6) If you had one important question you wish your customers would ask you, what would that be?
I don’t see a lot of customers anymore, but my favorite thing is when they whip out some designs and say, “Here’s what somebody else did. Can you make this better?” It opens the door to within two seconds I know I’m getting that sale. It doesn’t matter if even what they’ve been given was a good design. I can find something, make a suggestion to improve on it. And I do want to throw in, we never ever, ever say anything bad about a competitor, but you can talk about the design, “Well, I wouldn’t put the drawers here because, or I wouldn’t do hanging there because.” And even in the best of designs, after 25 years, I can find something to zone in on that will assure I’m going to get that sale.
7) What important qualities should a business leader possess?
Hire people who are smarter than you. Don’t be afraid to hire people who know more, who are smarter, and be open to their suggestions. For the most part, everything’s a conversation. I have a management team. We have a management meeting every Monday morning. I ask for input. I take their suggestions. If they don’t have any, I’ll come in at 6:00 a.m. and meet our installers and while they’re loading up, chat with them, “What do you think about this? What do you think about that?” So, getting input from the people who are actually doing the work is a key difference. I love that I have an open door policy.
And so, I’m always asking for suggestions. Asking how it’s going. I take a walk through the shop. I walk through the shop every morning and talk to the guys running the machines. I know the guys; I know their spouses. Sorry. We have girls too. I know their spouses. I know who has dogs and who has cats. I know who has kids. Even though we have quite a few people now, it’s more family. I know every person here; I could call anybody here at any time and I love that.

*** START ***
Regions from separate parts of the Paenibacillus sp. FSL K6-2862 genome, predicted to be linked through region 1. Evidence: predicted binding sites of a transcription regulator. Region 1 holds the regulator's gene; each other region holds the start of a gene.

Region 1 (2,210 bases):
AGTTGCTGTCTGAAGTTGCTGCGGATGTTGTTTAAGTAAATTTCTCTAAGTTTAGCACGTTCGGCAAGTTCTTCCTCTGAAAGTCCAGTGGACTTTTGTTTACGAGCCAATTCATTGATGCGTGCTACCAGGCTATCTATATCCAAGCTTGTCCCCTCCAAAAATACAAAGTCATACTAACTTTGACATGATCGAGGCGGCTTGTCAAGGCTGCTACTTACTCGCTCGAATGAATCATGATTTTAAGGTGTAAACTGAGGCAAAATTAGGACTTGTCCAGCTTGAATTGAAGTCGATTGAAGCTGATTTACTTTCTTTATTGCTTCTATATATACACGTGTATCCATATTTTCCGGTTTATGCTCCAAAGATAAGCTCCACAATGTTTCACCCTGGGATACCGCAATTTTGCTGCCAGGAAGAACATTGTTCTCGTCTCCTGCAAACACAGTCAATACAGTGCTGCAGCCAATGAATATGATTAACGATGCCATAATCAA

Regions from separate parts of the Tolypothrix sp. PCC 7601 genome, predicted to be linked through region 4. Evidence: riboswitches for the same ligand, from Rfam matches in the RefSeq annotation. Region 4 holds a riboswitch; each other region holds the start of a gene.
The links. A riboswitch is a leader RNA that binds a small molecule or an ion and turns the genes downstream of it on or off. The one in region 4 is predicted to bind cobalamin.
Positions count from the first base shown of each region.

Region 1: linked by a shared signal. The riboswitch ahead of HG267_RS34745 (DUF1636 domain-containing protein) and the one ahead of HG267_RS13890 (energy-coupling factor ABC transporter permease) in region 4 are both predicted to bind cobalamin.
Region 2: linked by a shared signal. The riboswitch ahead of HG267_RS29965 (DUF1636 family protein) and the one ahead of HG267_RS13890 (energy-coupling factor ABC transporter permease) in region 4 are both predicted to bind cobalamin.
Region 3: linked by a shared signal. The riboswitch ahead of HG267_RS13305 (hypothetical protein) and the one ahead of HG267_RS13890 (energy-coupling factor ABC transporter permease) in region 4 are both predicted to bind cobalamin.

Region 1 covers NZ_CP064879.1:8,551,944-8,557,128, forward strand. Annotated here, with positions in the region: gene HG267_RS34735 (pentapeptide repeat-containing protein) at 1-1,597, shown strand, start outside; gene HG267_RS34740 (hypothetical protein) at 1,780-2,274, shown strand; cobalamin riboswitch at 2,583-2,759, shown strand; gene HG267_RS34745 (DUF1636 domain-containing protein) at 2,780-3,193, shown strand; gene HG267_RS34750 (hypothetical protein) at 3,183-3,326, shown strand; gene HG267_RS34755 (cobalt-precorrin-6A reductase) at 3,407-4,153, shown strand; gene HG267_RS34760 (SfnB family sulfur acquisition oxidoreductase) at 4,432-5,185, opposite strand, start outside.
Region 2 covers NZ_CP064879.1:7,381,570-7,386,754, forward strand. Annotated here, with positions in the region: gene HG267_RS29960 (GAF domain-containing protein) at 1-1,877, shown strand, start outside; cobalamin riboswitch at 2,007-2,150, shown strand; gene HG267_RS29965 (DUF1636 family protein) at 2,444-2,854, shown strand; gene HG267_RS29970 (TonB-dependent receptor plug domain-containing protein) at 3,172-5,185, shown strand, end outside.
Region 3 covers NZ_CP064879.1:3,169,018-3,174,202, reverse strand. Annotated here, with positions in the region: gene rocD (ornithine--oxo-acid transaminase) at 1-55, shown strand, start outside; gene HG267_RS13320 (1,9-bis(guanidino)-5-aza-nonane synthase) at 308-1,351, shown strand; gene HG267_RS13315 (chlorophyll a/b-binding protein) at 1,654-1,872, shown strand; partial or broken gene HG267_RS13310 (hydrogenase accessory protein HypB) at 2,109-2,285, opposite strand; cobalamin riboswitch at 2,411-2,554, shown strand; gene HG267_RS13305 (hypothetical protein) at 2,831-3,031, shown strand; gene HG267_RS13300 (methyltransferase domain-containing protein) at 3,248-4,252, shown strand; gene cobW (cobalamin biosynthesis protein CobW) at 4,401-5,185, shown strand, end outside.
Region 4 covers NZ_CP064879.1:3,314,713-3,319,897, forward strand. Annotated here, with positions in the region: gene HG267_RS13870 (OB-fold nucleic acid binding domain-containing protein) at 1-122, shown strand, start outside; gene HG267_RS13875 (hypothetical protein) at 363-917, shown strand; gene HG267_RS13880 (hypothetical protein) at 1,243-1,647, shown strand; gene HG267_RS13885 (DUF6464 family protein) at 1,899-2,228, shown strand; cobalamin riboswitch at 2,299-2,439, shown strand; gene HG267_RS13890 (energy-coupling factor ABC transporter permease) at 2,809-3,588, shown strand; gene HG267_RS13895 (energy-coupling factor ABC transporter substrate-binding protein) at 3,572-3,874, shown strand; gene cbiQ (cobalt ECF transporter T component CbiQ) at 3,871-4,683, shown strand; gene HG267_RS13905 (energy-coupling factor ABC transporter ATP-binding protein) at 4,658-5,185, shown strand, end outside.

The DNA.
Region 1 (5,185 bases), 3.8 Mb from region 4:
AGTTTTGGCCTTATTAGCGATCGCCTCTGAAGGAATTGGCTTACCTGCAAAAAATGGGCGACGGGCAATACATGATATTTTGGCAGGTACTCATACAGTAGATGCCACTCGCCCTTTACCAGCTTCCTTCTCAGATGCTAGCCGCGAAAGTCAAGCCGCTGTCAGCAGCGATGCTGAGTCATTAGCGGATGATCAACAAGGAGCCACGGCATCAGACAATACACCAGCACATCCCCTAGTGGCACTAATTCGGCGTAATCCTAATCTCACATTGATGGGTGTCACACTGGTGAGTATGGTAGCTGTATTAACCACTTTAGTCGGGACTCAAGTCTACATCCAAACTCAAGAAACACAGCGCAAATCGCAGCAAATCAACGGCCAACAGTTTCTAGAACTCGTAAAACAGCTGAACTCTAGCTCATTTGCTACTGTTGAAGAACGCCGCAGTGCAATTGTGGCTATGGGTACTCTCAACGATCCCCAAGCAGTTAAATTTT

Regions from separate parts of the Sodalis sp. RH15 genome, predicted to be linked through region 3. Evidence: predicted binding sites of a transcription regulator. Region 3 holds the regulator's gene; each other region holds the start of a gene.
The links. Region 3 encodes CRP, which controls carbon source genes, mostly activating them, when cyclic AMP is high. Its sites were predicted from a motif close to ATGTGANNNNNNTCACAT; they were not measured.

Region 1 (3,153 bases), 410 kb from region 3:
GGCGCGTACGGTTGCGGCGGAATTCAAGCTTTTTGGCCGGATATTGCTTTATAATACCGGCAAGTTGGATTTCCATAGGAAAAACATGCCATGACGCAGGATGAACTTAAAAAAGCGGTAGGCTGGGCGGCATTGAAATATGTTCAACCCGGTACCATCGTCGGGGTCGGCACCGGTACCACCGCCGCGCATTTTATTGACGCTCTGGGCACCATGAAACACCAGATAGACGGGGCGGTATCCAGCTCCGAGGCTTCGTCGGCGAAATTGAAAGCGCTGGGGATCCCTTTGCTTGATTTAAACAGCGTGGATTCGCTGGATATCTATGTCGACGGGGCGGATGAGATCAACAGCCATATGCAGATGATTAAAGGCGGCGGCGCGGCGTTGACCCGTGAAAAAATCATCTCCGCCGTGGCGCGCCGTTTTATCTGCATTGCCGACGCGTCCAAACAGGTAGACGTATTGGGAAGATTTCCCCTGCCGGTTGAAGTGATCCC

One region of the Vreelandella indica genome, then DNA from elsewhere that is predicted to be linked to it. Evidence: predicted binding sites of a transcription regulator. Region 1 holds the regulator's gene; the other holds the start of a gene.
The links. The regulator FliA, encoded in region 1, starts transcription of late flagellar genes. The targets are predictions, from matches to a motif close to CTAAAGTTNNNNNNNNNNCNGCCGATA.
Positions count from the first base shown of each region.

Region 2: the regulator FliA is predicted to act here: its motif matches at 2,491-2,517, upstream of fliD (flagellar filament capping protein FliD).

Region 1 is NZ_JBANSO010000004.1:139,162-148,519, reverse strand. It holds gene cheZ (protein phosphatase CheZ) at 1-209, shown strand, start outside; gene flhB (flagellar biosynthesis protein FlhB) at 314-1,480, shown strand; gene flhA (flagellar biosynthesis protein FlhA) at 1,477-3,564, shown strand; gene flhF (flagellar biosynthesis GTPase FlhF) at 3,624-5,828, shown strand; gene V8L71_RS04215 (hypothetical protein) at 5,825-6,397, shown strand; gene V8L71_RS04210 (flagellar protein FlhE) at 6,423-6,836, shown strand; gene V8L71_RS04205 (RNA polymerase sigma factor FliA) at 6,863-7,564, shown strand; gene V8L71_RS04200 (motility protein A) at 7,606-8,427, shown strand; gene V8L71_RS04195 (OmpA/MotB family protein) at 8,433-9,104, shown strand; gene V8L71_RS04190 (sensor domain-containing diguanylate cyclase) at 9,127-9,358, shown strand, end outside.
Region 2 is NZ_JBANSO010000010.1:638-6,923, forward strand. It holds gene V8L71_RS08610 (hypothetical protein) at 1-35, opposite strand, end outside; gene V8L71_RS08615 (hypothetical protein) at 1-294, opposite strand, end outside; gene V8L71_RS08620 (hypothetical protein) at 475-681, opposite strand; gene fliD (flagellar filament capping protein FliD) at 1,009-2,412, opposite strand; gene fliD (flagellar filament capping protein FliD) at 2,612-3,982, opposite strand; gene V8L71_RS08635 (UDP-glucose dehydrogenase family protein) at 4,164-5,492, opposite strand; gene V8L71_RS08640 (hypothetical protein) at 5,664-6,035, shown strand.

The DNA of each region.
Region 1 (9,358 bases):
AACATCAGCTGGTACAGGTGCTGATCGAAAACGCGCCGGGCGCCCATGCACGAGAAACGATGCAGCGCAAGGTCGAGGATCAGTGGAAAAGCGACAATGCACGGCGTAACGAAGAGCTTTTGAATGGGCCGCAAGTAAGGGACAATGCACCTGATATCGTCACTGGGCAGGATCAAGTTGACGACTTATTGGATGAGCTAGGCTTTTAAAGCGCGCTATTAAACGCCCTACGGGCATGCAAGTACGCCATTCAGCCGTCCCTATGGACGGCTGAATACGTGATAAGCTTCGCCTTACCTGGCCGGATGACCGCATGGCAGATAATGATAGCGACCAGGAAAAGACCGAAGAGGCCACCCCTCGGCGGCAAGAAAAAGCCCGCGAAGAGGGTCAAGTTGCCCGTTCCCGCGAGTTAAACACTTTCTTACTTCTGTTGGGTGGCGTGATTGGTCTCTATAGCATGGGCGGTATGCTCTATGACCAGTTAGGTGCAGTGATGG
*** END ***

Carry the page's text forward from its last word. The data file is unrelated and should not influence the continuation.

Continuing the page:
8) Where are you the happiest, Lisa?
I’m the happiest when I talk about my daughter… that’s my pride and joy. She’s super successful. She’s not what you think about when you hear about millennials. She has a great job. She lives on her own. She moved to New York for four years. and recently moved back to Atlanta in the nick of time, I might add. So, that makes me happy. But boating is my passion. We are at the end of boating season, so I’m a little depressed, although my leg is broken, I couldn’t go on a boat anyway. But I love being on the lake. It just gives me peace. [It’s] my favorite thing.
9) What is your greatest achievement? Your daughter or you have another one?
She took me on a trip to Europe last year. She did the planning, the paying, the hotels, airfare. So, I’m quite proud of her. So, that and Artisan is right there. I love that I’ve provided people jobs, that makes me feel really good. I love that I’ve been able to help people, employees and customers. I think it was Richard Branson that said take care of your employees and they’ll take care of your customers and I love that. I try to live by that, and I find for the most part, it’s true. If they’re happy in their jobs and liking what they do, they’ll go that extra step for the customer. So, I worry less about the customer and I take care of the employees and let them take care of the next step.
10) Is there anything that would surprise people about you that maybe they don’t know?
I’m a nerd at heart. Everybody thinks I’m this outgoing person. [But] I was very shy in school. I was not the person with 10,000 friends. I stayed to myself. I read a lot. So, it wasn’t honestly until I was about 30 that the shyness went away. I guess I was a late bloomer in some way.
See the full interview at bit.ly/3ocEKak.